After a jam-packed week of activity that included multiple hearings and late-night debate, the General Assembly approved important changes to Ohio’s energy mandates by passing House Bill 554. The bill, now on its way to the governor, addresses the cost of the mandates for Ohio’s businesses by including an expansion of the ability of businesses to opt-out of a utility’s energy efficiency (EE) plans, a decrease in the ultimate electricity reduction required of utility customers by 2027 and an expansion of what energy reduction activities count towards compliance with the law.
Legislation enacted in 2014 paused any escalation in Ohio’s energy efficiency and renewable energy mandates for two years. With Ohio staring down the January 1, 2017, expiration of the two-year freeze in the escalation of the mandates, further reform in this area before the end of the year was a top priority for the Ohio Chamber.
Previously, the House Public Utilities Committee held a hearing on HB 554 during which the Ohio Chamber provided testimony. The version sent to the full House included a reduction in the end goal of EE savings to 17.2 percent by 2027, an expansion of the ability of business customers to opt-out of the costs and benefits of a utility’s otherwise mandatory EE program, and a conversion of the state’s mandates to goals for three years before their ultimate resumption.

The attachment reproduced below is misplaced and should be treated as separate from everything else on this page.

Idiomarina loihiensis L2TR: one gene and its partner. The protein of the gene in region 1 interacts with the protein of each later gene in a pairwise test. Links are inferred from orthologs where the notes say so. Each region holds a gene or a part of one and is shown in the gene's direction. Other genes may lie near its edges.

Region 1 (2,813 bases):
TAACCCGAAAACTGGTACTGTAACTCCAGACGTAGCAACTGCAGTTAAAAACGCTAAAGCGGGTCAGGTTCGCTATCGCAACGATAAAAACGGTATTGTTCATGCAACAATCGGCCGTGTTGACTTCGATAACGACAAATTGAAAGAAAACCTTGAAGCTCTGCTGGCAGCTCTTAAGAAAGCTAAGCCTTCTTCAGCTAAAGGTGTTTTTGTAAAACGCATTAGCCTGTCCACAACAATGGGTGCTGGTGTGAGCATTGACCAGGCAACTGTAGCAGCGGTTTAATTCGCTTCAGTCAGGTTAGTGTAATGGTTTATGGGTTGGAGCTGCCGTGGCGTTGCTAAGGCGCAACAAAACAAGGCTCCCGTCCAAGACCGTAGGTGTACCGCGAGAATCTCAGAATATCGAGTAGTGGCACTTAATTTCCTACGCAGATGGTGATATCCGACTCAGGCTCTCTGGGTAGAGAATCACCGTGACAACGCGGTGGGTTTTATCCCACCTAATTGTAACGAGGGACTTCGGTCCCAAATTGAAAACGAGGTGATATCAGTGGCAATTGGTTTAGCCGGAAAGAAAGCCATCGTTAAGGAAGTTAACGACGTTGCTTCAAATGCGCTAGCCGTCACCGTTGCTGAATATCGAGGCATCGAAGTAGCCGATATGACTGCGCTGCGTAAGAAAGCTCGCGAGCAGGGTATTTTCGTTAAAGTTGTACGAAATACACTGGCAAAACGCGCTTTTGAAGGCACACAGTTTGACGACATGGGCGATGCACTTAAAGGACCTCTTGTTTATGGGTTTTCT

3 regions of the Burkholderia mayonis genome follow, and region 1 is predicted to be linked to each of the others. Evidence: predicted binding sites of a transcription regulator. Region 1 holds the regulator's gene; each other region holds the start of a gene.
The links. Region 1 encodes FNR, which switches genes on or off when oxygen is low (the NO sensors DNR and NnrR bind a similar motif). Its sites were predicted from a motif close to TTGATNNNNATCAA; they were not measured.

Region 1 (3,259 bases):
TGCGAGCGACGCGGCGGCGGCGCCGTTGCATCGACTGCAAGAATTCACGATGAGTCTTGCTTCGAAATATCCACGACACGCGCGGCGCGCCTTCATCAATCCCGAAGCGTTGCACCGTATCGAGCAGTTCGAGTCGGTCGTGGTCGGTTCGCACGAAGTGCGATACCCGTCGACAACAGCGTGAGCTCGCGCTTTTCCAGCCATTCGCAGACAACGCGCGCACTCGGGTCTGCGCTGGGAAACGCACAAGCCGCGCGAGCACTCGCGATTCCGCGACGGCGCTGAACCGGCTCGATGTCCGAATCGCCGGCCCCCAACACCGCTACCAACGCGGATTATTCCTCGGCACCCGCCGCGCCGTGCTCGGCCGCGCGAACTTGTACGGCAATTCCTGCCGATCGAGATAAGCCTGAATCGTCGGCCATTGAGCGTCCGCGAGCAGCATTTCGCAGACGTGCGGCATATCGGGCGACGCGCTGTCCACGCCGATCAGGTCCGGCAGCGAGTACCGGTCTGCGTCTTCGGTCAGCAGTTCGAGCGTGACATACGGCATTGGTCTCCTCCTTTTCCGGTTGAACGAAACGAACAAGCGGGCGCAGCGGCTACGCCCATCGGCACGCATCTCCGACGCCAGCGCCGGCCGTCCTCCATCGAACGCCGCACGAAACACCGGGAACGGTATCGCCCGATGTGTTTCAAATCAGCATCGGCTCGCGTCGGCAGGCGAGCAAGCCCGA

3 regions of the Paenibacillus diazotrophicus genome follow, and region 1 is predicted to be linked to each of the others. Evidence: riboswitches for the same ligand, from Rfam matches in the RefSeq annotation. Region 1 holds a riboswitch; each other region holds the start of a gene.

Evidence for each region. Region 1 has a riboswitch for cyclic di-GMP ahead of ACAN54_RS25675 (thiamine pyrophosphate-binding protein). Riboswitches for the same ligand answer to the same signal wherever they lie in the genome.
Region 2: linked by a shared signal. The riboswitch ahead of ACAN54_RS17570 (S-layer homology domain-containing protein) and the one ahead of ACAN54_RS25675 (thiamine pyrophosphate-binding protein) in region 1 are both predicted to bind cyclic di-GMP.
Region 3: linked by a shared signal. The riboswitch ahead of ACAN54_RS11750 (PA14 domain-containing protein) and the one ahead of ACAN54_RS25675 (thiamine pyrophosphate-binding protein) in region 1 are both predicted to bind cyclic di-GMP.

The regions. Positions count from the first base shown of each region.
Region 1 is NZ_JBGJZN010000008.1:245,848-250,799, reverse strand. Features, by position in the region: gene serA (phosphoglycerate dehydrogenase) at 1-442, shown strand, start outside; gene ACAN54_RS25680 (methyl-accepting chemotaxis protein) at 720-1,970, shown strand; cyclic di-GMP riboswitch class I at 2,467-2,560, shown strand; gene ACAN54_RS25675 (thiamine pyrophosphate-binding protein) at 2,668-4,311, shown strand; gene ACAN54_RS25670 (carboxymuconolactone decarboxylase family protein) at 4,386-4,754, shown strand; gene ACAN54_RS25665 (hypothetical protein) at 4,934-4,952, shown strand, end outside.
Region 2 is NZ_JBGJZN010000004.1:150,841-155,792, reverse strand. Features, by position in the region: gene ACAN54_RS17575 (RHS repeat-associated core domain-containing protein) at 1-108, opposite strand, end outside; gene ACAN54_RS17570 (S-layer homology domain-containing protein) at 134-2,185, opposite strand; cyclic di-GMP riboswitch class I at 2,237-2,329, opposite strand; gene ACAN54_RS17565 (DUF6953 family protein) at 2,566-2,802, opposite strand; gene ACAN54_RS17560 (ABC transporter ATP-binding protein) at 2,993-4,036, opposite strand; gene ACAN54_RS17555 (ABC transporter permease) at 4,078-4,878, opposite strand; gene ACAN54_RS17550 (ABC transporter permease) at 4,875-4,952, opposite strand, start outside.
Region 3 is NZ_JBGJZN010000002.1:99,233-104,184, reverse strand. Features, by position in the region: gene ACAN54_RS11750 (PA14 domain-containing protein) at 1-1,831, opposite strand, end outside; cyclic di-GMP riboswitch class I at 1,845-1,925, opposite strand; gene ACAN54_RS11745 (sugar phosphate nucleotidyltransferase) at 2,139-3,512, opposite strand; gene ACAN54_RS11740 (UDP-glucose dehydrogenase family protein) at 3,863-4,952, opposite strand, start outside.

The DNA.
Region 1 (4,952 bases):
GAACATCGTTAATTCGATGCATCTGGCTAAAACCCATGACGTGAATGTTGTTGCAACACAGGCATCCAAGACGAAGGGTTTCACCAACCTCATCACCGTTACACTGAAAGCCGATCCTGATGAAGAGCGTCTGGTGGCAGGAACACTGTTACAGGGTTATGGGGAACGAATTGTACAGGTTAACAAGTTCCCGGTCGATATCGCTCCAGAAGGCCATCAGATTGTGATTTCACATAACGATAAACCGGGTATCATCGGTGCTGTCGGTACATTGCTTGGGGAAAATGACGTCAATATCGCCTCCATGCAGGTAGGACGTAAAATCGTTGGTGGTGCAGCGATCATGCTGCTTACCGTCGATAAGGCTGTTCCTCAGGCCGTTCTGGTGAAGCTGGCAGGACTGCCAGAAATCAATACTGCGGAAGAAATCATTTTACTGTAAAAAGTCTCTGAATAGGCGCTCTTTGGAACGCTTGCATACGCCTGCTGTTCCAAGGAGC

The Ohio Chamber noted the conspicuous absence in the legislation of expanding what EE activities count for compliance. The goal of the mandate is to reduce consumption, so the law should recognize all activities that are taken to reduce energy usage. Counting more energy reduction efforts also makes the mandates less costly for businesses.
After passage by the House on Tuesday, HB 554 then moved to the Senate Energy and Natural Resources Committee for consideration. After two days of hearings, the Senate accepted several amendments to HB 554 that ultimately became part of the final bill, including the shortening of the goals period to two years and, importantly, a provision that expands what EE activities count towards compliance with the law. The Senate’s vote to approve the bill came late Thursday evening after several hours of debate during which the Ohio Chamber’s support of the reform package was highlighted.
Gov. John Kasich has previously expressed opposition to legislation that would move Ohio away from energy efficiency and renewable energy mandates. With this bill crafting a common-sense way to reduce mandate compliance costs for Ohio’s businesses, the Ohio Chamber urges the governor to sign it into law.